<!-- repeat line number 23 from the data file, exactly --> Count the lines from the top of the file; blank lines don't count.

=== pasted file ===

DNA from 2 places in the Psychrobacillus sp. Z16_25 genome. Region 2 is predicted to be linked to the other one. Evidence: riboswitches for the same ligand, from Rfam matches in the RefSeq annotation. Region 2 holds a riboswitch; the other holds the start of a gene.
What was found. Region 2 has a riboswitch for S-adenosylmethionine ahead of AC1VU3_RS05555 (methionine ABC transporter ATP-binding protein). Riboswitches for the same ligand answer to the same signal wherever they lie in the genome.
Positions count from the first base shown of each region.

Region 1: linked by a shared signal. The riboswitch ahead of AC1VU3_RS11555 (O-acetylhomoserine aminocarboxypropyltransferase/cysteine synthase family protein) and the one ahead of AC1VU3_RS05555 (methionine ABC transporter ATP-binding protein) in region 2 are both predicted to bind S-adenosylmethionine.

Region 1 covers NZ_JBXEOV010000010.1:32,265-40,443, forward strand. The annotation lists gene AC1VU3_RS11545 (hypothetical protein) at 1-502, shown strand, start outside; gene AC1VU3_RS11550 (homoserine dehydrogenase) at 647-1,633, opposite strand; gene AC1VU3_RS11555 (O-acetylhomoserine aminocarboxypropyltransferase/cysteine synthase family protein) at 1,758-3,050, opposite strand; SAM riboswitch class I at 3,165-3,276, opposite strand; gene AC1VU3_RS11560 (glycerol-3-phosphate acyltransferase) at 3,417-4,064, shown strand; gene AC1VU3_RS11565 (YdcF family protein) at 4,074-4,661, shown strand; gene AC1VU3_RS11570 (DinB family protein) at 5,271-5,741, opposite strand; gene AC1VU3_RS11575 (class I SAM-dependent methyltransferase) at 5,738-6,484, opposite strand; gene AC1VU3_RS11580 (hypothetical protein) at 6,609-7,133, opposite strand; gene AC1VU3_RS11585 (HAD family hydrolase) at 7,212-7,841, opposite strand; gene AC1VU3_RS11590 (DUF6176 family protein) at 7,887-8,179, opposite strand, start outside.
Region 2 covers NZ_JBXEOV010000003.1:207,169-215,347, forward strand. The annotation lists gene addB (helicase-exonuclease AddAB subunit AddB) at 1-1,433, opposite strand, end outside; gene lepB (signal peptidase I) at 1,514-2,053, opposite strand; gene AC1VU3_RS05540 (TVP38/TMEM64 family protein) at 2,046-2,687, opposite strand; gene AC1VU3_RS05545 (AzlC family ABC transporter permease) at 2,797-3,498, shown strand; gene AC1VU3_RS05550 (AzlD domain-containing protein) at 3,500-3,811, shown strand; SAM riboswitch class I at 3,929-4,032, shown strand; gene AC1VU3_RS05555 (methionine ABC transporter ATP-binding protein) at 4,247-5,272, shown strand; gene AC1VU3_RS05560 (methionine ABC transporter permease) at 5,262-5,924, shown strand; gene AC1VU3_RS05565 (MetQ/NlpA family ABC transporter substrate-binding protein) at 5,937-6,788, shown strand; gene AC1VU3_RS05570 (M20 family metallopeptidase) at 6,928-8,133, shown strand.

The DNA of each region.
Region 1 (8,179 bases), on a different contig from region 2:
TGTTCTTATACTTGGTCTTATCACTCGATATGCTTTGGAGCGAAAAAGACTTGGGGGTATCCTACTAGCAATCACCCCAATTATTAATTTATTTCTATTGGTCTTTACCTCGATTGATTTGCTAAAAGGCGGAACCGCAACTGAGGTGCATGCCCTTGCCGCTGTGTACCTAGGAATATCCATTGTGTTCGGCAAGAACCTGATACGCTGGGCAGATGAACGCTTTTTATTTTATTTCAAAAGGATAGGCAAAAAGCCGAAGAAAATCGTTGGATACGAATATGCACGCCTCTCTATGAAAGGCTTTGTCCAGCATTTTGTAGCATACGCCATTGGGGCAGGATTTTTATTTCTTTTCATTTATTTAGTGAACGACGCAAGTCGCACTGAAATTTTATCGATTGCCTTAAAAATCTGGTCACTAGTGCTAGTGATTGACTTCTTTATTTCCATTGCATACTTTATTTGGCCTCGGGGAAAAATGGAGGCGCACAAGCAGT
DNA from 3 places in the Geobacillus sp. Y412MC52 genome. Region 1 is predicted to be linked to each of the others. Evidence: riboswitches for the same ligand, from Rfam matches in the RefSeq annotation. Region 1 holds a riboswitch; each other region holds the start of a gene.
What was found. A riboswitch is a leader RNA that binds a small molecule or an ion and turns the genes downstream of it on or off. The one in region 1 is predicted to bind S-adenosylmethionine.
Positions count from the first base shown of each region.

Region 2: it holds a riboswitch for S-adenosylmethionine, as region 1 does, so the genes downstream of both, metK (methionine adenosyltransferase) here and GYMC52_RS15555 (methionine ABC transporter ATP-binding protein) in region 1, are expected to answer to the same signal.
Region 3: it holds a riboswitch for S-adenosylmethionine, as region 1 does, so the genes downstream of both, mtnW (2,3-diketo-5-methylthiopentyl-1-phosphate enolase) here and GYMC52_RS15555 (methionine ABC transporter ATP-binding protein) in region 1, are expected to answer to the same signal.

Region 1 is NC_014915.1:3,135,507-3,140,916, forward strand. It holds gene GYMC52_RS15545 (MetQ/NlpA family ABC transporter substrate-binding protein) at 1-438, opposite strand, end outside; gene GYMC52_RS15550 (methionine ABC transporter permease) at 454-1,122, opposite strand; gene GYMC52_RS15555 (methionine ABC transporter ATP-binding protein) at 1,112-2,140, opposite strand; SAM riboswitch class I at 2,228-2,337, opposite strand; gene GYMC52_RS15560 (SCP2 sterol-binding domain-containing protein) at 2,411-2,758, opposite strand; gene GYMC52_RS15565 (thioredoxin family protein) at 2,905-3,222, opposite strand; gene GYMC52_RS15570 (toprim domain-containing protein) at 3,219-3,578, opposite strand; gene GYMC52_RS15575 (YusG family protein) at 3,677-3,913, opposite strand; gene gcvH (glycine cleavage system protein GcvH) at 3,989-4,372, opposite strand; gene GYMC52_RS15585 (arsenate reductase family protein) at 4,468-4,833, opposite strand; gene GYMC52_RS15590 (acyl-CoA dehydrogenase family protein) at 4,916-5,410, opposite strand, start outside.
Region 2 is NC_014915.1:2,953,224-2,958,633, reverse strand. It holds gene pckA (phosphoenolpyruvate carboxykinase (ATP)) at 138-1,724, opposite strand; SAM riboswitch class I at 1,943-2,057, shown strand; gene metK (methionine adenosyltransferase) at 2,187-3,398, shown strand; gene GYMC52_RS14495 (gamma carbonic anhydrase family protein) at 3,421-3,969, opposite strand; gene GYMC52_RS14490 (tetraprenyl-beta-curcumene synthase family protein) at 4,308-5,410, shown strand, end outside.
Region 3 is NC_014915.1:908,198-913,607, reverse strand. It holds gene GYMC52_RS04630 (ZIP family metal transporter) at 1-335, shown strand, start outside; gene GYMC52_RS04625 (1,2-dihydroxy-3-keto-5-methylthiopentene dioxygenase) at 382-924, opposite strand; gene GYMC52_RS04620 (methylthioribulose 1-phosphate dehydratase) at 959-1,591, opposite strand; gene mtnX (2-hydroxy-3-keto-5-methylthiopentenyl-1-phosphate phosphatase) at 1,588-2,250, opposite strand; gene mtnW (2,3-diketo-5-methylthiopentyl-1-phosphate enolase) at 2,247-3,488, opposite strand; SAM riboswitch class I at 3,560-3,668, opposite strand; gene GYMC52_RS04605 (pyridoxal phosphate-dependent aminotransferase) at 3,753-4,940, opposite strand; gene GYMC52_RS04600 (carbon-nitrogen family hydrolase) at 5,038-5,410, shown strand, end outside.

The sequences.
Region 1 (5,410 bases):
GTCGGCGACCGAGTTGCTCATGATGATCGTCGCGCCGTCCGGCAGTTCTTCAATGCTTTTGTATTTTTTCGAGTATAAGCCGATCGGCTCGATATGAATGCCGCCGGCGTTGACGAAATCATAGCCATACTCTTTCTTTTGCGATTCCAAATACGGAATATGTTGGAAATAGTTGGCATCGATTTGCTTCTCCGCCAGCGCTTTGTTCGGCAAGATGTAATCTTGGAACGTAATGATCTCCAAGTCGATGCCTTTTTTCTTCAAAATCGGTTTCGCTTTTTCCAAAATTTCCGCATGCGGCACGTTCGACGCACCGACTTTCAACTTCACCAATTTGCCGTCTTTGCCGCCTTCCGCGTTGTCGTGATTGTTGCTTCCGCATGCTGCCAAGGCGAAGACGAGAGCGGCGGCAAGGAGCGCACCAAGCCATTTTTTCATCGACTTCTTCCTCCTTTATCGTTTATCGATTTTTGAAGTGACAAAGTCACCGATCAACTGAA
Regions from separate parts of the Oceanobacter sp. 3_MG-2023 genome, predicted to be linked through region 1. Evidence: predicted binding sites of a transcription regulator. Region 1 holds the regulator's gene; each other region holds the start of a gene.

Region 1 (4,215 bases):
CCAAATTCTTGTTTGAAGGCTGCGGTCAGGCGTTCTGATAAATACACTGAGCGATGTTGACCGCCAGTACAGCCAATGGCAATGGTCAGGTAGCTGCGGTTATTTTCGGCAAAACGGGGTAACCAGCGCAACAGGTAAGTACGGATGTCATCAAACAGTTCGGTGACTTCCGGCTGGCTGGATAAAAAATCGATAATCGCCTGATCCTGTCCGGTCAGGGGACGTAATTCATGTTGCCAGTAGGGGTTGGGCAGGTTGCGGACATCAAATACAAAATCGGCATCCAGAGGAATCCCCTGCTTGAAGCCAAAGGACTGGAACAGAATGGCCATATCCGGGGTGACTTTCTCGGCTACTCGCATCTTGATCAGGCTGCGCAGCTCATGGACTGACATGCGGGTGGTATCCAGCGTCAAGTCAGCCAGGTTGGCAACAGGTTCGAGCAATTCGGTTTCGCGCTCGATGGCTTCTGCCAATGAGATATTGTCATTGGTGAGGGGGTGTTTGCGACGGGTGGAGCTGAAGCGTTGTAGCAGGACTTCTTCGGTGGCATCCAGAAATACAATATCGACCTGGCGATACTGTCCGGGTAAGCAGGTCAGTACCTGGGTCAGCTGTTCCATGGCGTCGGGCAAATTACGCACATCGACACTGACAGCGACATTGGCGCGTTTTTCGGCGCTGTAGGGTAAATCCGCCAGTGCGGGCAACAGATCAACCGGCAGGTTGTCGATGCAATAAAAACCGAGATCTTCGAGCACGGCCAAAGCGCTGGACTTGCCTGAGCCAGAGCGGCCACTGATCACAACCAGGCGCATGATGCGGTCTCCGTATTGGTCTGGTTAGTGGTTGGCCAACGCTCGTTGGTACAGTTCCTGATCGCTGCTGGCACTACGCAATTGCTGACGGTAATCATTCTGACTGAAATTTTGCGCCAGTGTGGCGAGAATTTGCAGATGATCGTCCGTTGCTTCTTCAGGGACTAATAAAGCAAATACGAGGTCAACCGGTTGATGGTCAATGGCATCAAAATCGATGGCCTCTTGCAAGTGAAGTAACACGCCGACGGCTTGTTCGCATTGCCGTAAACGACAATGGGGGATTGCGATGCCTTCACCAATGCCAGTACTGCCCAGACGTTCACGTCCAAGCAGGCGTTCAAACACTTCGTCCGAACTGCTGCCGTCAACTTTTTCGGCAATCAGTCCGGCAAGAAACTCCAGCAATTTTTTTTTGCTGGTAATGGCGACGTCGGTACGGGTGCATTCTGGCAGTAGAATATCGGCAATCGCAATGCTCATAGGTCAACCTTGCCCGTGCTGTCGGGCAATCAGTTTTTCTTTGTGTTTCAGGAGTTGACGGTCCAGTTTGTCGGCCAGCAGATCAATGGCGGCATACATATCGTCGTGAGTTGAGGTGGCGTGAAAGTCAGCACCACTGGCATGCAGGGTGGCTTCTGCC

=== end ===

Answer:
CCAAATTCTTGTTTGAAGGCTGCGGTCAGGCGTTCTGATAAATACACTGAGCGATGTTGACCGCCAGTACAGCCAATGGCAATGGTCAGGTAGCTGCGGTTATTTTCGGCAAAACGGGGTAACCAGCGCAACAGGTAAGTACGGATGTCATCAAACAGTTCGGTGACTTCCGGCTGGCTGGATAAAAAATCGATAATCGCCTGATCCTGTCCGGTCAGGGGACGTAATTCATGTTGCCAGTAGGGGTTGGGCAGGTTGCGGACATCAAATACAAAATCGGCATCCAGAGGAATCCCCTGCTTGAAGCCAAAGGACTGGAACAGAATGGCCATATCCGGGGTGACTTTCTCGGCTACTCGCATCTTGATCAGGCTGCGCAGCTCATGGACTGACATGCGGGTGGTATCCAGCGTCAAGTCAGCCAGGTTGGCAACAGGTTCGAGCAATTCGGTTTCGCGCTCGATGGCTTCTGCCAATGAGATATTGTCATTGGTGAGGGGGTGTTTGCGACGGGTGGAGCTGAAGCGTTGTAGCAGGACTTCTTCGGTGGCATCCAGAAATACAATATCGACCTGGCGATACTGTCCGGGTAAGCAGGTCAGTACCTGGGTCAGCTGTTCCATGGCGTCGGGCAAATTACGCACATCGACACTGACAGCGACATTGGCGCGTTTTTCGGCGCTGTAGGGTAAATCCGCCAGTGCGGGCAACAGATCAACCGGCAGGTTGTCGATGCAATAAAAACCGAGATCTTCGAGCACGGCCAAAGCGCTGGACTTGCCTGAGCCAGAGCGGCCACTGATCACAACCAGGCGCATGATGCGGTCTCCGTATTGGTCTGGTTAGTGGTTGGCCAACGCTCGTTGGTACAGTTCCTGATCGCTGCTGGCACTACGCAATTGCTGACGGTAATCATTCTGACTGAAATTTTGCGCCAGTGTGGCGAGAATTTGCAGATGATCGTCCGTTGCTTCTTCAGGGACTAATAAAGCAAATACGAGGTCAACCGGTTGATGGTCAATGGCATCAAAATCGATGGCCTCTTGCAAGTGAAGTAACACGCCGACGGCTTGTTCGCATTGCCGTAAACGACAATGGGGGATTGCGATGCCTTCACCAATGCCAGTACTGCCCAGACGTTCACGTCCAAGCAGGCGTTCAAACACTTCGTCCGAACTGCTGCCGTCAACTTTTTCGGCAATCAGTCCGGCAAGAAACTCCAGCAATTTTTTTTTGCTGGTAATGGCGACGTCGGTACGGGTGCATTCTGGCAGTAGAATATCGGCAATCGCAATGCTCATAGGTCAACCTTGCCCGTGCTGTCGGGCAATCAGTTTTTCTTTGTGTTTCAGGAGTTGACGGTCCAGTTTGTCGGCCAGCAGATCAATGGCGGCATACATATCGTCGTGAGTTGAGGTGGCGTGAAAGTCAGCACCACTGGCATGCAGGGTGGCTTCTGCC